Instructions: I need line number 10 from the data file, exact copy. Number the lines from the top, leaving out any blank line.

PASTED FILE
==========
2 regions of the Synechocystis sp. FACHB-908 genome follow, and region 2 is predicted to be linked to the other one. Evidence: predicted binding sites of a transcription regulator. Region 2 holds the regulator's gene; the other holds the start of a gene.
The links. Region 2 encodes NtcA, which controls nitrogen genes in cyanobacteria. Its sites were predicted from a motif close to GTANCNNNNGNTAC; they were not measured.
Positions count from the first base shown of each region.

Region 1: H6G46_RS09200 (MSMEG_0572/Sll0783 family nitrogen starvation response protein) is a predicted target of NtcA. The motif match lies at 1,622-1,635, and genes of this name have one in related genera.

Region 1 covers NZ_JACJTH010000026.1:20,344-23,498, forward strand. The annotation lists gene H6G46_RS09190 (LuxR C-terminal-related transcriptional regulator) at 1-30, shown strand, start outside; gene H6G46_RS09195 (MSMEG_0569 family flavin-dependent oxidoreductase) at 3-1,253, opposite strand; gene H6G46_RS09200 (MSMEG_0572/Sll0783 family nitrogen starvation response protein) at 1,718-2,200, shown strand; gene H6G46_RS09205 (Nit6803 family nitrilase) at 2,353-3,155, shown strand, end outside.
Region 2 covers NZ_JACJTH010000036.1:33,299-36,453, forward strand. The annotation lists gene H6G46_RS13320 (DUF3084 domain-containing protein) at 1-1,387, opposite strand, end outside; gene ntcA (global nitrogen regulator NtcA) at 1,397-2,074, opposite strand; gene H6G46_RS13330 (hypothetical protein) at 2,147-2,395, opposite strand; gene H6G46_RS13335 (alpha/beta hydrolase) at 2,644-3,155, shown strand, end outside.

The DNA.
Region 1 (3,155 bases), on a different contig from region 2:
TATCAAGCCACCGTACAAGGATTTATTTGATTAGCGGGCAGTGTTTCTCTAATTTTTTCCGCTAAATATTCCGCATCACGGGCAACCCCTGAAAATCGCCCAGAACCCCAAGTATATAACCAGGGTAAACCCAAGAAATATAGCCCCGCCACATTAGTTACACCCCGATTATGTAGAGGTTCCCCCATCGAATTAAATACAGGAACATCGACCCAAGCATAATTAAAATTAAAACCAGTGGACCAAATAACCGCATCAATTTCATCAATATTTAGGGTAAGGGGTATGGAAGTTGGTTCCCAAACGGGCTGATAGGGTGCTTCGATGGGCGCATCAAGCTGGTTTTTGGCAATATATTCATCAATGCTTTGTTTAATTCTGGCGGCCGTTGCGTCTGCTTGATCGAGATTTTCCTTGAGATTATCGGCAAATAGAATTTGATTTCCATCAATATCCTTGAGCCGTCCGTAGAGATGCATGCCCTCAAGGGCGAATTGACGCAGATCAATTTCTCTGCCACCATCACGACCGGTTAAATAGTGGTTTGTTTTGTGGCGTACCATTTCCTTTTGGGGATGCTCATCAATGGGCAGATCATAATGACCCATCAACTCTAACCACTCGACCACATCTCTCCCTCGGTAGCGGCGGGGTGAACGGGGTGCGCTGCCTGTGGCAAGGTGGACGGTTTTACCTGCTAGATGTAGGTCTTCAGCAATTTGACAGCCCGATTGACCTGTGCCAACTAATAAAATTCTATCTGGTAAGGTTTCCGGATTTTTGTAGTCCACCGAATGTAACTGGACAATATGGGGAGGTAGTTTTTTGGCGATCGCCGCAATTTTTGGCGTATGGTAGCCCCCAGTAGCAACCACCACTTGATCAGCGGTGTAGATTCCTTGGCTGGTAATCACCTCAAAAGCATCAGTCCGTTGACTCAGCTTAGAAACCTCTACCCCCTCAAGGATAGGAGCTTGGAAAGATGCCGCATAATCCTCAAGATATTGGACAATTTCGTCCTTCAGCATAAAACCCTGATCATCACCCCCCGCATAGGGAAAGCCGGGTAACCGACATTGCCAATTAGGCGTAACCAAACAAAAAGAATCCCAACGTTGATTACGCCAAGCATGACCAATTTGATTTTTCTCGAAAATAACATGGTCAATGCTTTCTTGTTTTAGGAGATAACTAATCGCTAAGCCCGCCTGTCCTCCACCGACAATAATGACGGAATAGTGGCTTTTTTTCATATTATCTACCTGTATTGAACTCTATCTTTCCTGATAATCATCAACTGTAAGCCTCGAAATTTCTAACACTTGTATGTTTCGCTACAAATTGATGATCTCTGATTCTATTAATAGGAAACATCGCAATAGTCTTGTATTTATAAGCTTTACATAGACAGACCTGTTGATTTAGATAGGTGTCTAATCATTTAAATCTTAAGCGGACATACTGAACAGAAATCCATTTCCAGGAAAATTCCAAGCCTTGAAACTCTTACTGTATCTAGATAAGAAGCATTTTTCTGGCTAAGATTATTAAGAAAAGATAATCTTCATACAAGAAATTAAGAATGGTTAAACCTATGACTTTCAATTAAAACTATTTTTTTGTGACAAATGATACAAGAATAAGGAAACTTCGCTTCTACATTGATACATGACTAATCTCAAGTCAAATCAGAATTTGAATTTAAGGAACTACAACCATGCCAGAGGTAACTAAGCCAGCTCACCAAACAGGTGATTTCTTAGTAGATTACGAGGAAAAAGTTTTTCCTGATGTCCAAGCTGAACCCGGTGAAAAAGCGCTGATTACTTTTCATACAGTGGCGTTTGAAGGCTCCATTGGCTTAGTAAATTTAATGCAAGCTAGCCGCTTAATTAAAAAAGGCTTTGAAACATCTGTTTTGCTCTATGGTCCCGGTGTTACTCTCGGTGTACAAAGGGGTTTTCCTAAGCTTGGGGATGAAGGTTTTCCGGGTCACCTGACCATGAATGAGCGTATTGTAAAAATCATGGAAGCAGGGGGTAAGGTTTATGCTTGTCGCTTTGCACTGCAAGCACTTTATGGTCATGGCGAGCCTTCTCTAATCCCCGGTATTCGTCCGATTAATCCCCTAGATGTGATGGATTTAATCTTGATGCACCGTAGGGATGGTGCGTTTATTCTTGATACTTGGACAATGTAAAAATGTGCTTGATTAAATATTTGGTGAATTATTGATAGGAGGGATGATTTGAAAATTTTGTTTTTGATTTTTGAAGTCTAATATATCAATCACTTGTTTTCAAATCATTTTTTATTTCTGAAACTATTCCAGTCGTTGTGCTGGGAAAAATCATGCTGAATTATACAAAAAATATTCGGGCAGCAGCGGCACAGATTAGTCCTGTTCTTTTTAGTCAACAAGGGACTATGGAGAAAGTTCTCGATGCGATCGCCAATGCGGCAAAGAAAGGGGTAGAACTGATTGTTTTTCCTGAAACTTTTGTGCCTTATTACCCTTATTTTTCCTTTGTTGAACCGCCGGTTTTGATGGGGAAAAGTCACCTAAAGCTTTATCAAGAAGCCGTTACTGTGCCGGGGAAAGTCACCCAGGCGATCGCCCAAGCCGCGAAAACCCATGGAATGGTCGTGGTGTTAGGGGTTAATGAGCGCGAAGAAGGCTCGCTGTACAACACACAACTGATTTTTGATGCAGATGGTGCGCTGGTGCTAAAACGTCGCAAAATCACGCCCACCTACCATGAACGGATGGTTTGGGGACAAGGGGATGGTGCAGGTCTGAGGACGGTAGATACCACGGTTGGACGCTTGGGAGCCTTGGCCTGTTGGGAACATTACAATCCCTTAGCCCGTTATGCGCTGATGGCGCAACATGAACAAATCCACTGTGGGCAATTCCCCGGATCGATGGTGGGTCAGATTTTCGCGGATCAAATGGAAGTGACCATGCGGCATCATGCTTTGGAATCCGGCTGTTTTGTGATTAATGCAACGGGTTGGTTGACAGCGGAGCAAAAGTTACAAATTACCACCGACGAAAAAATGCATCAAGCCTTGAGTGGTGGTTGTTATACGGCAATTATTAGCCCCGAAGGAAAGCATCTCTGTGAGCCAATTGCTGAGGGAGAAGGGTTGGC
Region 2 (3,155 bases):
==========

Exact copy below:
Region 2 (3,155 bases):